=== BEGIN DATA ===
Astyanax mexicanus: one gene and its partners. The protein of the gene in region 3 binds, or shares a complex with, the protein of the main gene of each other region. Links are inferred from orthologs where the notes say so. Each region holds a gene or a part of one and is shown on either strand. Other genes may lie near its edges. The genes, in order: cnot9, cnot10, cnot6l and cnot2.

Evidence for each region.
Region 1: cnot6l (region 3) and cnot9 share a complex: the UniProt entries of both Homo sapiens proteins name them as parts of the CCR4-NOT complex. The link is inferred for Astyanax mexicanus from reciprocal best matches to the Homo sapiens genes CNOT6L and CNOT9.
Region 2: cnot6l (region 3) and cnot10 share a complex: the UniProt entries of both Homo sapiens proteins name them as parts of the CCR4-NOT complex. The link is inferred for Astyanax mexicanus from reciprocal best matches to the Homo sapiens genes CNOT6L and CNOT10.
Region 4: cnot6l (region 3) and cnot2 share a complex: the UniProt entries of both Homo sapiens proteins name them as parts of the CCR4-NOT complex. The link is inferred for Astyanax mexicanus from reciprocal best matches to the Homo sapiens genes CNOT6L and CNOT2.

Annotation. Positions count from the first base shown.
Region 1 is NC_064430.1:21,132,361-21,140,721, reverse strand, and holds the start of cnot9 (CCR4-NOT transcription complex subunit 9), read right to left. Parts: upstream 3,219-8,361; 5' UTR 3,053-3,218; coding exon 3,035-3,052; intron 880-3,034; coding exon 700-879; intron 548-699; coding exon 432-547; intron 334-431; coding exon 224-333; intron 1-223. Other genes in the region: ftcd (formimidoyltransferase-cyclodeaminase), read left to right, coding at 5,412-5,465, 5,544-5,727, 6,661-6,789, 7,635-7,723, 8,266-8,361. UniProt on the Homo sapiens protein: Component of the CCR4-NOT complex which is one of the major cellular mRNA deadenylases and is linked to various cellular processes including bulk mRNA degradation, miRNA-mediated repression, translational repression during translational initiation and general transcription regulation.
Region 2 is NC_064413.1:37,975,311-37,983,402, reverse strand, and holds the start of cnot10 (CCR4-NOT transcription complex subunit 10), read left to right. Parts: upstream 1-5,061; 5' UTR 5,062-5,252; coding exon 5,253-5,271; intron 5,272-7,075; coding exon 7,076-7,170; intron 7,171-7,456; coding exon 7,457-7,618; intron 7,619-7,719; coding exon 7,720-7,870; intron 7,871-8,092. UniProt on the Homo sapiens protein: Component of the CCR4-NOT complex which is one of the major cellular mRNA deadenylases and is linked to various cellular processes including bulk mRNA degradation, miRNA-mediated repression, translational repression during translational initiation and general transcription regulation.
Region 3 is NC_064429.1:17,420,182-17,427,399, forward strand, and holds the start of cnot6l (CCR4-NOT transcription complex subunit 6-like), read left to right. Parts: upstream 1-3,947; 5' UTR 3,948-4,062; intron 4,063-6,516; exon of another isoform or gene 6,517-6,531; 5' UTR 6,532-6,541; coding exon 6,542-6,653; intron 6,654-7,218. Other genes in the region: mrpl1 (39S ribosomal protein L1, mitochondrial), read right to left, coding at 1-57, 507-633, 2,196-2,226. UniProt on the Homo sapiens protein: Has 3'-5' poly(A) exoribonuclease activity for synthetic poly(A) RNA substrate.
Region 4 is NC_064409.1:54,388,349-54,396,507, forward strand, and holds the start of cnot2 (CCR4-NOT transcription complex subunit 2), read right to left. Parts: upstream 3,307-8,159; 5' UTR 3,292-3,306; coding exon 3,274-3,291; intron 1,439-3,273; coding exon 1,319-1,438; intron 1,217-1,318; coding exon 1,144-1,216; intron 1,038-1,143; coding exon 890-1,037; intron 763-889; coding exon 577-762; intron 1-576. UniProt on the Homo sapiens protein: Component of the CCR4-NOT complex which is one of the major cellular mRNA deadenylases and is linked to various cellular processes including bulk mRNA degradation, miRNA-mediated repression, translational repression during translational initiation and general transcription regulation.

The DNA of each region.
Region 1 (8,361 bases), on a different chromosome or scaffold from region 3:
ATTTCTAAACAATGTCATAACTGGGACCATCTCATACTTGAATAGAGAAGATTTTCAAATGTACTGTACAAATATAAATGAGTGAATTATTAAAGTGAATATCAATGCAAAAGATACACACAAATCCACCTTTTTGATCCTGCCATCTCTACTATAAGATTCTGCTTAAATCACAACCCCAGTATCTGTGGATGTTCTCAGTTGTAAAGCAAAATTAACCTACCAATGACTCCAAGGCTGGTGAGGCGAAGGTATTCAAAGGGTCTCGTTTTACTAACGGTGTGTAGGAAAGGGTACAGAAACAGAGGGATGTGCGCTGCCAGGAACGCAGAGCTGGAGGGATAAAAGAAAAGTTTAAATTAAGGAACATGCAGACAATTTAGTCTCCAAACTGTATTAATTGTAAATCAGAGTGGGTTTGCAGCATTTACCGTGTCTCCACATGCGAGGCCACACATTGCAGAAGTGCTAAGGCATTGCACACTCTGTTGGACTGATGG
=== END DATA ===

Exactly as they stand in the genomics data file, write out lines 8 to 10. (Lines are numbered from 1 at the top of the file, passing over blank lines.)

Region 2 is NC_064413.1:37,975,311-37,983,402, reverse strand, and holds the start of cnot10 (CCR4-NOT transcription complex subunit 10), read left to right. Parts: upstream 1-5,061; 5' UTR 5,062-5,252; coding exon 5,253-5,271; intron 5,272-7,075; coding exon 7,076-7,170; intron 7,171-7,456; coding exon 7,457-7,618; intron 7,619-7,719; coding exon 7,720-7,870; intron 7,871-8,092. UniProt on the Homo sapiens protein: Component of the CCR4-NOT complex which is one of the major cellular mRNA deadenylases and is linked to various cellular processes including bulk mRNA degradation, miRNA-mediated repression, translational repression during translational initiation and general transcription regulation.
Region 3 is NC_064429.1:17,420,182-17,427,399, forward strand, and holds the start of cnot6l (CCR4-NOT transcription complex subunit 6-like), read left to right. Parts: upstream 1-3,947; 5' UTR 3,948-4,062; intron 4,063-6,516; exon of another isoform or gene 6,517-6,531; 5' UTR 6,532-6,541; coding exon 6,542-6,653; intron 6,654-7,218. Other genes in the region: mrpl1 (39S ribosomal protein L1, mitochondrial), read right to left, coding at 1-57, 507-633, 2,196-2,226. UniProt on the Homo sapiens protein: Has 3'-5' poly(A) exoribonuclease activity for synthetic poly(A) RNA substrate.
Region 4 is NC_064409.1:54,388,349-54,396,507, forward strand, and holds the start of cnot2 (CCR4-NOT transcription complex subunit 2), read right to left. Parts: upstream 3,307-8,159; 5' UTR 3,292-3,306; coding exon 3,274-3,291; intron 1,439-3,273; coding exon 1,319-1,438; intron 1,217-1,318; coding exon 1,144-1,216; intron 1,038-1,143; coding exon 890-1,037; intron 763-889; coding exon 577-762; intron 1-576. UniProt on the Homo sapiens protein: Component of the CCR4-NOT complex which is one of the major cellular mRNA deadenylases and is linked to various cellular processes including bulk mRNA degradation, miRNA-mediated repression, translational repression during translational initiation and general transcription regulation.